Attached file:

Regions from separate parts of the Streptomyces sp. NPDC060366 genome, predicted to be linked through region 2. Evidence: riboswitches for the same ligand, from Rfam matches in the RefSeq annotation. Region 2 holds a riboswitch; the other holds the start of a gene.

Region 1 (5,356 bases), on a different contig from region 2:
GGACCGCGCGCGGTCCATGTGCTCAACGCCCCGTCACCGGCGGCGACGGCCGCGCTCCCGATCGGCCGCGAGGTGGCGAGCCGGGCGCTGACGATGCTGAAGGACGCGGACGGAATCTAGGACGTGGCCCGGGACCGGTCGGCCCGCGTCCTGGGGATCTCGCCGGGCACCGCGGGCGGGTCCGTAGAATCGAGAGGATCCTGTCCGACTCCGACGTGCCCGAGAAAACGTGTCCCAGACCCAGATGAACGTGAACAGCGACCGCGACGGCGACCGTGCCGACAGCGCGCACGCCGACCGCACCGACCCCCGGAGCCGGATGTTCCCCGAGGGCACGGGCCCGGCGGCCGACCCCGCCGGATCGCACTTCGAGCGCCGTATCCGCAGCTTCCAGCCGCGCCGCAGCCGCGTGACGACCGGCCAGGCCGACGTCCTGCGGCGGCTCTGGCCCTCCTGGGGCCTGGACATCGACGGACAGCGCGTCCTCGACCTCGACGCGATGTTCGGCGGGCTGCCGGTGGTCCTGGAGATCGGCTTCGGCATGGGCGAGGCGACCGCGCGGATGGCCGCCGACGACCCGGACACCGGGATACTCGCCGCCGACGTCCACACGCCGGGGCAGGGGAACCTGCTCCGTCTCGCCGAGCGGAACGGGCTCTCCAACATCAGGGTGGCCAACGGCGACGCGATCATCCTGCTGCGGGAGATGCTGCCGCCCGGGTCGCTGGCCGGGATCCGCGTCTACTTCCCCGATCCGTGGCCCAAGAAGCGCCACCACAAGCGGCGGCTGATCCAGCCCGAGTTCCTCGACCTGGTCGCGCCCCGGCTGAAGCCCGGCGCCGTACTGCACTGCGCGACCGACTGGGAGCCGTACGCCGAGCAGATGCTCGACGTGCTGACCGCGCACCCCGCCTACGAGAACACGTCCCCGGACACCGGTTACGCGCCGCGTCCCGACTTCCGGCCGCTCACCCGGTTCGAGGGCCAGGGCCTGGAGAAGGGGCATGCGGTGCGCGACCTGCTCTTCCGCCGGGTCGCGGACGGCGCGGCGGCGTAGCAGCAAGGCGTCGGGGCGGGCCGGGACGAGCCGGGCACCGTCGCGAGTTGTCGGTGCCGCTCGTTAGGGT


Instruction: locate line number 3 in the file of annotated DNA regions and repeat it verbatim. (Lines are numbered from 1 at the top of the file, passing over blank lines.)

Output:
GGACCGCGCGCGGTCCATGTGCTCAACGCCCCGTCACCGGCGGCGACGGCCGCGCTCCCGATCGGCCGCGAGGTGGCGAGCCGGGCGCTGACGATGCTGAAGGACGCGGACGGAATCTAGGACGTGGCCCGGGACCGGTCGGCCCGCGTCCTGGGGATCTCGCCGGGCACCGCGGGCGGGTCCGTAGAATCGAGAGGATCCTGTCCGACTCCGACGTGCCCGAGAAAACGTGTCCCAGACCCAGATGAACGTGAACAGCGACCGCGACGGCGACCGTGCCGACAGCGCGCACGCCGACCGCACCGACCCCCGGAGCCGGATGTTCCCCGAGGGCACGGGCCCGGCGGCCGACCCCGCCGGATCGCACTTCGAGCGCCGTATCCGCAGCTTCCAGCCGCGCCGCAGCCGCGTGACGACCGGCCAGGCCGACGTCCTGCGGCGGCTCTGGCCCTCCTGGGGCCTGGACATCGACGGACAGCGCGTCCTCGACCTCGACGCGATGTTCGGCGGGCTGCCGGTGGTCCTGGAGATCGGCTTCGGCATGGGCGAGGCGACCGCGCGGATGGCCGCCGACGACCCGGACACCGGGATACTCGCCGCCGACGTCCACACGCCGGGGCAGGGGAACCTGCTCCGTCTCGCCGAGCGGAACGGGCTCTCCAACATCAGGGTGGCCAACGGCGACGCGATCATCCTGCTGCGGGAGATGCTGCCGCCCGGGTCGCTGGCCGGGATCCGCGTCTACTTCCCCGATCCGTGGCCCAAGAAGCGCCACCACAAGCGGCGGCTGATCCAGCCCGAGTTCCTCGACCTGGTCGCGCCCCGGCTGAAGCCCGGCGCCGTACTGCACTGCGCGACCGACTGGGAGCCGTACGCCGAGCAGATGCTCGACGTGCTGACCGCGCACCCCGCCTACGAGAACACGTCCCCGGACACCGGTTACGCGCCGCGTCCCGACTTCCGGCCGCTCACCCGGTTCGAGGGCCAGGGCCTGGAGAAGGGGCATGCGGTGCGCGACCTGCTCTTCCGCCGGGTCGCGGACGGCGCGGCGGCGTAGCAGCAAGGCGTCGGGGCGGGCCGGGACGAGCCGGGCACCGTCGCGAGTTGTCGGTGCCGCTCGTTAGGGT